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U.S. primary aluminum production remains low despite slow increase in prices

  • September 12, 2017
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September 12, 2017graph of monthly U.S. aluminum production and market prices, as explained in the article text


Since January 2015, the production of primary aluminum in the United States has fallen by more than 50%. The United States consistently produced about 140,000 metric tons of aluminum each month until mid-2015, when output slowed significantly. Since April 2016, primary aluminum production has averaged around 60,000 metric tons per month, even as aluminum prices have slowly increased.

Primary production of aluminum is more price-sensitive than secondary production of aluminum (i.e., recycling). In the U.S. Geological Survey’s monthly mineral industry survey for aluminum, the Midwest price is the typical benchmark for U.S. trade, and the London price is the typical benchmark for international trade. Although the recent downturn in U.S. primary production of aluminum was initially attributed to declining aluminum prices, the price of aluminum has nearly returned to early 2015 levels, while primary aluminum smelting levels remain relatively low.

Several other factors have contributed to the recent decline in domestic primary aluminum production, including rising electricity prices, higher labor costs, and the strength of the U.S. dollar. Primary aluminum production is extremely energy-intensive and uses electricity throughout the smelting operation.

Plants have curtailed production rather than closing entirely. The downturn in domestic primary aluminum production is unlikely to reverse in the near future. Production curtailments allow producers to temporarily reduce operating costs while hoping for market conditions to improve. The high number of domestic plant curtailments in the previous five years likely indicates that aluminum production firms do not believe the market is going to return to profitable conditions soon.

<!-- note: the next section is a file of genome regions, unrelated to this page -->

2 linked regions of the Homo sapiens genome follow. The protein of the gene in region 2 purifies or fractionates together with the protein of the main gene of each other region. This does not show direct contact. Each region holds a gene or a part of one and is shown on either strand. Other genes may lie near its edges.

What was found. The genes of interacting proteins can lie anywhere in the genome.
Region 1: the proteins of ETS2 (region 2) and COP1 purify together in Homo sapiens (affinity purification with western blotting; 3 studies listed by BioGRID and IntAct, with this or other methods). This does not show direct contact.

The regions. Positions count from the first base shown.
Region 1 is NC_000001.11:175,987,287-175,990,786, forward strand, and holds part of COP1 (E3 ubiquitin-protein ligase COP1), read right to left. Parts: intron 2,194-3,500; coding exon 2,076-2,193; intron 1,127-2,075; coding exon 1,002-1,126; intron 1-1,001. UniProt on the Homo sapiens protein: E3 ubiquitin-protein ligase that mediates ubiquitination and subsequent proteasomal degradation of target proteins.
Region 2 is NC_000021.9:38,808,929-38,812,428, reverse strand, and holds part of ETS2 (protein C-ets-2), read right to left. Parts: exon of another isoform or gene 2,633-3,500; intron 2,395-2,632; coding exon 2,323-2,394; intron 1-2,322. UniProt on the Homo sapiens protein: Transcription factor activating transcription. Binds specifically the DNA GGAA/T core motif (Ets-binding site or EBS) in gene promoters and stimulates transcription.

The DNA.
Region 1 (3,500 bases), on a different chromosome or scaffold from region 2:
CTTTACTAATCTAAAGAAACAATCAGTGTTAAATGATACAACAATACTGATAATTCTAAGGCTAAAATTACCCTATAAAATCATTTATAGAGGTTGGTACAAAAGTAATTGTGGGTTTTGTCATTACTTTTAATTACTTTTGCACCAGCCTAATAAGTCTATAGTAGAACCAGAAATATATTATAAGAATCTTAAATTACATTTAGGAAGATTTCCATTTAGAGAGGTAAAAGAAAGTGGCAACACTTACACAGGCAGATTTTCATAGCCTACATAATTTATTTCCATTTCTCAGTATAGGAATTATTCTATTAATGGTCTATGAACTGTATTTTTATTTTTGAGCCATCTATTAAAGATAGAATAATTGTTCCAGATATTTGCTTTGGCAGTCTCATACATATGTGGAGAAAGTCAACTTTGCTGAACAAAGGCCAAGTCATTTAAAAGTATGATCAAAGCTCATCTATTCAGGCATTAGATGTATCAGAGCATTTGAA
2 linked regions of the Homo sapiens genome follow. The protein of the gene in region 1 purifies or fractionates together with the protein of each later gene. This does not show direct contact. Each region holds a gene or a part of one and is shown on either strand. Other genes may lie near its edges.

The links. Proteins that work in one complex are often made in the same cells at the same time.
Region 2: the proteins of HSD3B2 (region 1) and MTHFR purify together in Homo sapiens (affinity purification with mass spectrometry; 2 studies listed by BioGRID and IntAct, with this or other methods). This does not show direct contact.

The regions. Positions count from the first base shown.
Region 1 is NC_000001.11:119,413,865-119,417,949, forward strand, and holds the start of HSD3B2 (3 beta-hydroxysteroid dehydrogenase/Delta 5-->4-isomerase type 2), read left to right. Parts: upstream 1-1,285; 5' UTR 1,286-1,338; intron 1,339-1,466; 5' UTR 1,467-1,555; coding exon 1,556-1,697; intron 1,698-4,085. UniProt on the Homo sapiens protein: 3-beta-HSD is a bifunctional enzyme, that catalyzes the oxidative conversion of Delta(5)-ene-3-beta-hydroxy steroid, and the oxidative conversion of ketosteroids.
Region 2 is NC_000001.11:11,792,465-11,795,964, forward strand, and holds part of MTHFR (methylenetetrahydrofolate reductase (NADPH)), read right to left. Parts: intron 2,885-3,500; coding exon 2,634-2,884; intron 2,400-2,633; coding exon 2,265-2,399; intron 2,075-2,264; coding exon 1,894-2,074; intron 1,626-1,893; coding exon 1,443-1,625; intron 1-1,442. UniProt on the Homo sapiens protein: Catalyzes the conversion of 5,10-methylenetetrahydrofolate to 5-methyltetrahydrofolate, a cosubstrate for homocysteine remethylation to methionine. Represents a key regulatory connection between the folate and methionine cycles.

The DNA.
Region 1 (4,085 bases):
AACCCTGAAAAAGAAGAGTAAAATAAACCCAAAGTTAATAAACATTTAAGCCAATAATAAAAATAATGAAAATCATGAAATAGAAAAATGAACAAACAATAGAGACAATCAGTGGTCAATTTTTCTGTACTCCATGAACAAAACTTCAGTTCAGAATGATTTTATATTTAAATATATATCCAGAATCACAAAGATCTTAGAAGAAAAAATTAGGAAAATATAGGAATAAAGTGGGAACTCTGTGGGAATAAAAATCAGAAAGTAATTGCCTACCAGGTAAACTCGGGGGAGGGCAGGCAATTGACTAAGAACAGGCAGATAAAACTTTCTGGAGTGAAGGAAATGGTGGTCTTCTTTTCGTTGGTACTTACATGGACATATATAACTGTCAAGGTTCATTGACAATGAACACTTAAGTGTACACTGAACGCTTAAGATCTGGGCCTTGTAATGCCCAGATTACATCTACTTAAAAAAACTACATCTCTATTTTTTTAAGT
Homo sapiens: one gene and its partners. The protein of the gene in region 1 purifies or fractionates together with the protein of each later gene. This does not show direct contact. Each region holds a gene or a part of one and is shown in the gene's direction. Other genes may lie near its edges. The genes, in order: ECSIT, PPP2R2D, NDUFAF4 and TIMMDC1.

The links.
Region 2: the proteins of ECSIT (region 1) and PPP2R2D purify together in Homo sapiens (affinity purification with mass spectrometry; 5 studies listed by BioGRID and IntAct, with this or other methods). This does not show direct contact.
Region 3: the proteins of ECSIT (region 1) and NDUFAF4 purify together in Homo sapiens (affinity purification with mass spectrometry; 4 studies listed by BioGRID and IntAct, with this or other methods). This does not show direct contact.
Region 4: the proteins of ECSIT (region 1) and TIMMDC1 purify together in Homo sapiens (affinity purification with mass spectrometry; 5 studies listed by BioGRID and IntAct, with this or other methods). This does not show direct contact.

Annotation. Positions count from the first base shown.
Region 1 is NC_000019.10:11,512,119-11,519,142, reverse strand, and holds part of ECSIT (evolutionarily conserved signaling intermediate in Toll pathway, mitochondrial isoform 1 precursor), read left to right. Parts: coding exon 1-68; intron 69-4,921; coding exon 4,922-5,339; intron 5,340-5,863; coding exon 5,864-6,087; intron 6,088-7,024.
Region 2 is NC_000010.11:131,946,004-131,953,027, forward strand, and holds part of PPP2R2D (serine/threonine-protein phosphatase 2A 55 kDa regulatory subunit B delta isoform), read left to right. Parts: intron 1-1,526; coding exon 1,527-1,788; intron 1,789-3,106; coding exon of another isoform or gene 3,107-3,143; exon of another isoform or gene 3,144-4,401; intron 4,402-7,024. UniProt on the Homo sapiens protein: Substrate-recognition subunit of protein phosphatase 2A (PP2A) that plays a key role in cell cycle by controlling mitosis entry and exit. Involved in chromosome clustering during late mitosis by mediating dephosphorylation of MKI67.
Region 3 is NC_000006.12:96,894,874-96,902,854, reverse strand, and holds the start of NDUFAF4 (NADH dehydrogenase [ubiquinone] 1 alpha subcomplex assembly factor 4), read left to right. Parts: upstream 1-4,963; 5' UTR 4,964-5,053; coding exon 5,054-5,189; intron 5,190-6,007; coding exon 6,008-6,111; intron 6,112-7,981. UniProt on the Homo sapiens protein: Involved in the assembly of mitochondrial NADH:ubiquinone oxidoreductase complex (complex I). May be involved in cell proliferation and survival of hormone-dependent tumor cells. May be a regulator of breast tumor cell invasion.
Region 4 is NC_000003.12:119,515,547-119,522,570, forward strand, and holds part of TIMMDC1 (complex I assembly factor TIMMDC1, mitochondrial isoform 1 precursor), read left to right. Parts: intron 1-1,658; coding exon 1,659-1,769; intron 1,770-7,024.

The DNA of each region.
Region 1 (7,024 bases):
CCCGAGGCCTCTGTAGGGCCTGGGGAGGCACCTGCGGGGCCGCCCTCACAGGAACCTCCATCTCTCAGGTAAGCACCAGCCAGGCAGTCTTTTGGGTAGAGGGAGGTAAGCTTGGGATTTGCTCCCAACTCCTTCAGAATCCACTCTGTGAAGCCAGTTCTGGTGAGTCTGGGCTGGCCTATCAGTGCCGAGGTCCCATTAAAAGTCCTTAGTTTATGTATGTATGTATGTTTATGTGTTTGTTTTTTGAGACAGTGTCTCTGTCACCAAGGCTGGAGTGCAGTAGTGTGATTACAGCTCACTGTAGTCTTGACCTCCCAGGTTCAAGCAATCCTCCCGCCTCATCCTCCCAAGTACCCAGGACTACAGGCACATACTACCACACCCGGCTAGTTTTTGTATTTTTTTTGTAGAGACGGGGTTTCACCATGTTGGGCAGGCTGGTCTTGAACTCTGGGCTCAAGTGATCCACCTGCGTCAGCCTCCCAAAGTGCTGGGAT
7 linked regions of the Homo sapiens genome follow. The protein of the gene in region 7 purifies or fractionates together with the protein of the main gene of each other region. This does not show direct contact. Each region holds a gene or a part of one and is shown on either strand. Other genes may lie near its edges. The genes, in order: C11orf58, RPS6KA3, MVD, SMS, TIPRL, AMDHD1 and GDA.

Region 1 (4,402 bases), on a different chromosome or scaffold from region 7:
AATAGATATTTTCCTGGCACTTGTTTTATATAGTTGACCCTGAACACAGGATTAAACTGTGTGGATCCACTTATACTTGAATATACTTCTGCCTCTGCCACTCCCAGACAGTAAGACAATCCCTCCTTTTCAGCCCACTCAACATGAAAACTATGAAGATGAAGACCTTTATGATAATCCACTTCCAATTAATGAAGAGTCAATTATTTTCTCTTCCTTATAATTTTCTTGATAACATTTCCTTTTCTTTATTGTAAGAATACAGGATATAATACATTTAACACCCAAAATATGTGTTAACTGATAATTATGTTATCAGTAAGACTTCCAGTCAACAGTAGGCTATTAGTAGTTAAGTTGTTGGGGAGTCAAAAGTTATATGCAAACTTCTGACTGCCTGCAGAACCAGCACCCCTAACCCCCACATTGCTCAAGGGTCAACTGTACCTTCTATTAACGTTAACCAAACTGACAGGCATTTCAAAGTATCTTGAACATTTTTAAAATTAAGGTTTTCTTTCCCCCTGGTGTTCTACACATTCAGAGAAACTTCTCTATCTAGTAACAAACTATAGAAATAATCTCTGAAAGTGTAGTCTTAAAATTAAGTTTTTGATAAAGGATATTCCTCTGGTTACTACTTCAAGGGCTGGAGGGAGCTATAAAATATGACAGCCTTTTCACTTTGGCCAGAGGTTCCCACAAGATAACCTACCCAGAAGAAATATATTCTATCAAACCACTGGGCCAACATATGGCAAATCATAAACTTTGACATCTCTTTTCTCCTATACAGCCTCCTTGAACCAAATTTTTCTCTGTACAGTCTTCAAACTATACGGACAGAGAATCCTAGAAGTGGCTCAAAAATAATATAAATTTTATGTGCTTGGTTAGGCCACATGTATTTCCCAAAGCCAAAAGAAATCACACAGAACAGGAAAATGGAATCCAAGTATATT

According to the U.S. Department of Energy’s Advanced Manufacturing Office, aluminum is the most energy-intensive major product produced in the United States, requiring about 45,000 British thermal units per pound of production (Btu/lb). Production of paper and paperboard products (the second most energy-intensive industry) uses about 16,000 Btu/lb.

Electricity prices for industrial customers are higher in the United States than in other large primary aluminum producers, such as Russia and Canada, where relatively inexpensive hydroelectric power offers low electricity prices. The primary aluminum production process is also labor intensive, putting domestic firms at a disadvantage when competing with producers in China and Middle Eastern countries where wages are lower. In addition, a strong U.S. dollar makes domestically produced aluminum unattractive to foreign buyers and also makes intermediate inputs from foreign suppliers more attractive.

graph of monthly aluminum trade, as explained in the article text


According to the U.S. Geological Survey, most U.S. aluminum imports come from Canada, Russia, and the United Arab Emirates. U.S. aluminum exports have remained relatively constant since 2015, while aluminum imports have increased. Aluminum imports include unfinished metals and alloys, as well as finished plates, sheets, and bars, but they do not include imported scrap for secondary production.

Total U.S. aluminum supply, including primary production, secondary recovery, and imports, has remained at or above early 2015 levels. Secondary production has remained relatively flat, and an increase in imports has made up for the loss of primary production.

Aluminum does not degrade as it is recycled and reprocessed. Secondary aluminum can be used for most applications that require aluminum. According to a study by the Advanced Manufacturing Office, secondary aluminum production consumes only 6% of the energy associated with primary aluminum production, finding that recycling aluminum essentially recaptures all the energy associated with mining, refining, and smelting involved in primary production.

Principal contributor: Matthew Skelton

Originally posted in http://www.eia.gov/todayinenergy/detail.cfm?id=32872
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